Calgary committee hears concerns about supervised consumption site
Social agencies and members of the public presented concerns about Calgary’s supervised consumption site to the community services committee on Wednesday.
Police and fire officials spoke about the increased social disorder and spike in crime in the area. Alberta Health Services officials talked about steps it is taking, such as increasing security patrols in the area.
Effect on residents
Residents living near the consumption site at the Sheldon M. Chumir Centre spoke of how they feel unsafe in the area.
“People like my daughter and granddaughters have to walk in fear as they go to work or school,” said Sherry Crawford in her presentation to the committee. “You imply that all lives matter yet you are deliberately choosing to prioritize addicts’ lives over those of my daughters and granddaughters.”
Jessica McEachern, a peer support worker at the site, said the increased security in the area has a negative impact.
“It’s really disheartening as people that I see that have come and been using the site from the beginning to now… they feel they can’t trust us anymore because of the increased police presence around,” she said.
Resources and strategies
Ward 8 Coun. Evan Woolley said strategies, such as daily needle clean-ups and police patrols, are already being used to help address social disorder. He added that working to provide supports to the site will help the surrounding neighbourhood.
“Ensuring that we have the wraparound supports and that the wraparound supports are working, we will see better outcomes in terms of social disorder and crime in the community that we’re experiencing and having challenges with,” he said.
Calgary deputy police chief Ryan Ayliffe said officers have made a point of directing more resources at that area.
“That includes changing shifts, re-deploying officers from bikes, re-deploying beat officers,” Ayliffe said. “We have engaged in other investigative resources in the area to supplement some of our investigative tactics.”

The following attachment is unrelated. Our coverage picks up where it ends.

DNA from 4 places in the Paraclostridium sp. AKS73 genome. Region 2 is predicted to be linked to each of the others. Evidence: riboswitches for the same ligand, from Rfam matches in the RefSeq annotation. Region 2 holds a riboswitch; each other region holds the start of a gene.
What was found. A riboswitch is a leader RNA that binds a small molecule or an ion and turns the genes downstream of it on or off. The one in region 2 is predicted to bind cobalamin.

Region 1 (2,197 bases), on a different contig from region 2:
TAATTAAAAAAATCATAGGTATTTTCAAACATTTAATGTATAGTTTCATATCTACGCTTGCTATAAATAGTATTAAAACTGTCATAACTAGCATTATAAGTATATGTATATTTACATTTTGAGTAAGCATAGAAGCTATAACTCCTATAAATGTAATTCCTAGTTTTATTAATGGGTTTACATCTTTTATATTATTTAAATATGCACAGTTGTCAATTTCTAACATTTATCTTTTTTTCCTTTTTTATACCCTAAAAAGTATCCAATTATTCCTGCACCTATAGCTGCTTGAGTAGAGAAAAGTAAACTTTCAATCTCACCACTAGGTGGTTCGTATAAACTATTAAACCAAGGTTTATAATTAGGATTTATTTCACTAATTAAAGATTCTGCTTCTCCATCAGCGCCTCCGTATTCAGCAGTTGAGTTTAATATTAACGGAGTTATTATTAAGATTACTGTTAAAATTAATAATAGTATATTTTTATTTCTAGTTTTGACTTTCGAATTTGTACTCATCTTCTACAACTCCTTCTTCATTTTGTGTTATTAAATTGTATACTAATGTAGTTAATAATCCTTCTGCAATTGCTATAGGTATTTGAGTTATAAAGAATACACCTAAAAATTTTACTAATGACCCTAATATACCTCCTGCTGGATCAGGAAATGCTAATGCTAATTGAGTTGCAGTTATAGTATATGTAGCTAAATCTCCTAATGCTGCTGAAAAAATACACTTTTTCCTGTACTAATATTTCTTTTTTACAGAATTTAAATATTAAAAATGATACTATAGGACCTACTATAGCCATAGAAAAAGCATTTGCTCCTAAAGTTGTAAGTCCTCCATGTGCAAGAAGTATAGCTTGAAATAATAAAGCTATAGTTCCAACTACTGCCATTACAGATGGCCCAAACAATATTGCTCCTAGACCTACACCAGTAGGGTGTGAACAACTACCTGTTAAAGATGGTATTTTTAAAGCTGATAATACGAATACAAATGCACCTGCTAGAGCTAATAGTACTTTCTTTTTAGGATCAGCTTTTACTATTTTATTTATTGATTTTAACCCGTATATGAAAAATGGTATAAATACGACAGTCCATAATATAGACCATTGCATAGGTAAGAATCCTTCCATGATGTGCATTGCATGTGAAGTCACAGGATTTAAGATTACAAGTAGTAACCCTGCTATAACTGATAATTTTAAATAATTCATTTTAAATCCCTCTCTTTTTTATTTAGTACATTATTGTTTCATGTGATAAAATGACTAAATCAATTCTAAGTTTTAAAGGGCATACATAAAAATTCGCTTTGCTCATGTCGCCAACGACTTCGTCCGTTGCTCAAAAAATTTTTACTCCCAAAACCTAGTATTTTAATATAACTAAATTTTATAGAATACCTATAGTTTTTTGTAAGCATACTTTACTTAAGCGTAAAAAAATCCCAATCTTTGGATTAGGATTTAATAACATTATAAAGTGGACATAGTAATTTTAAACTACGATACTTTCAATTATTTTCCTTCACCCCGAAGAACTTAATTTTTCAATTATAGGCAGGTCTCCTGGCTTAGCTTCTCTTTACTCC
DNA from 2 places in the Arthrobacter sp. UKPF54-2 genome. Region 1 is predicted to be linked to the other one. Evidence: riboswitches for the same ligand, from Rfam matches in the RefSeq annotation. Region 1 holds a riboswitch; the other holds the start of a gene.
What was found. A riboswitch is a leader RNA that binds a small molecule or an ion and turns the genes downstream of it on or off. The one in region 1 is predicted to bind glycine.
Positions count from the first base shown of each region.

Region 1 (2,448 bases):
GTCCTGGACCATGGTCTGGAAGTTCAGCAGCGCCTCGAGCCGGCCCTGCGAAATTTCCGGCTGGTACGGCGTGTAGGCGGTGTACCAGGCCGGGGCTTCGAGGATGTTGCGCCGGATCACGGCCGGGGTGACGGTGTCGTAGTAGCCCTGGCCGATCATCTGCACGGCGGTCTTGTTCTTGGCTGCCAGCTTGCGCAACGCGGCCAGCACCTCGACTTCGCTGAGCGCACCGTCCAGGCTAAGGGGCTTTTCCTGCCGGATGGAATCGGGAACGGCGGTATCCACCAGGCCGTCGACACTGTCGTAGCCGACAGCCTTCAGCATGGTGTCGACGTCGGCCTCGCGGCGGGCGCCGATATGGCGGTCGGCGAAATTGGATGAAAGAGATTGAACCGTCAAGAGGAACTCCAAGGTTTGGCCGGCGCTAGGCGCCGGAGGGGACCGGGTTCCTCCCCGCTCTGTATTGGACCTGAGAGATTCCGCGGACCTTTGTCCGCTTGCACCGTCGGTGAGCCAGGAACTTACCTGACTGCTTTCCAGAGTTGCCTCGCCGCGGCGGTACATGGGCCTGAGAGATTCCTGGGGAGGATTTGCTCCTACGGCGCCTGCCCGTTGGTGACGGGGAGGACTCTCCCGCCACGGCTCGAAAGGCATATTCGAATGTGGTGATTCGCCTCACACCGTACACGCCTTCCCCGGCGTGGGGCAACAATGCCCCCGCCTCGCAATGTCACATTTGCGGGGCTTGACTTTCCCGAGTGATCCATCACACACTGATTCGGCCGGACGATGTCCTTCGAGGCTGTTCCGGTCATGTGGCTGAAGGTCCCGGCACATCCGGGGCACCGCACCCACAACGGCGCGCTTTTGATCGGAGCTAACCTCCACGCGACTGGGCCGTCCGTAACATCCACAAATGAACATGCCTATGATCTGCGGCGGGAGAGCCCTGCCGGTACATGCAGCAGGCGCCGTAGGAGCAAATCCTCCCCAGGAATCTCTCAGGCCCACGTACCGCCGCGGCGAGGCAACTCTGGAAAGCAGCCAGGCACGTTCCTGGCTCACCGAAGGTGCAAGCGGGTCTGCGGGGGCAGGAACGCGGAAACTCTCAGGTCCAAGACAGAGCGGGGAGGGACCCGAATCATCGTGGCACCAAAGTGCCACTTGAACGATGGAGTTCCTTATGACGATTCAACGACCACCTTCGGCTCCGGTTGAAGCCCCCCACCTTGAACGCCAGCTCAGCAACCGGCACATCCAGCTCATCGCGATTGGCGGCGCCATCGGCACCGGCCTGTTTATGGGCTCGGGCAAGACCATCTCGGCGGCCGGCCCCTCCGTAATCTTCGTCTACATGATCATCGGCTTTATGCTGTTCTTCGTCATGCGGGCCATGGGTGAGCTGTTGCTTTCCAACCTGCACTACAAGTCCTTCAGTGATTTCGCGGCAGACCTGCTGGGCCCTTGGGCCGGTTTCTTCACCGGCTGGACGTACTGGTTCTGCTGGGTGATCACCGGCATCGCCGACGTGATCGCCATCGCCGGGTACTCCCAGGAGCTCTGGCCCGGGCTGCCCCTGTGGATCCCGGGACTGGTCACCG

Ayliffe said that police alone won’t be able to address issues in the area.
“There’s nothing an officer possesses in their tool belt that can allow them to work on these problems in isolation,” Ayliffe said. “We have to work with all the partners in the city and in the province and federally to resolve the root issues of these problems.”
Impact on future projects
Concerns surrounding the site have led an east Calgary community association to withdraw support for another proposed supervised consumption site.
HIV Community Link hopes to have a mobile supervised consumption site operating in neighbourhoods like Forest Lawn. The project has not yet been approved by Health Canada and specific locations have not been determined.
Troubled by the CPS report outlining significant increases in drug-related calls and violent crime in the area surrounding the Chumir site, the Forest Lawn Community Association said it would not support having a safe injection site in their neighbourhood.
“Given that the only information we have comes back with such a negative response, we just can’t take that risk,” association president William Carnegie said.
“Right now, I just don’t see anything going forward where we can support it.”
However, HIV Community Link believes its mobile site won’t experience the same sort of social disorder seen at the Chumir site.
“We’ll be a low-volume service that will be in a neighbourhood a few hours at a time rather than a large service that’s operating 24 hours a day,” executive director Leslie Hill said.
She added that the organization will have outreach teams to help ease any concerns community members have. Security teams could also be added as a precaution.
WATCH: People living near the Sheldon M. Chumir Centre supervised consumption site delivered impassioned pleas for change to a City of Calgary committee on Wednesday, as officials grapple with public safety issues surrounding the site. Blake Lough reports.
City administration is being asked to consider feedback in developing recommendations in response to the 12 items up for study from Woolley.
On Feb. 25, city council will get an update on actions taken to address social disorder and public safety.
The issue will head back to committee in the second quarter of the year.
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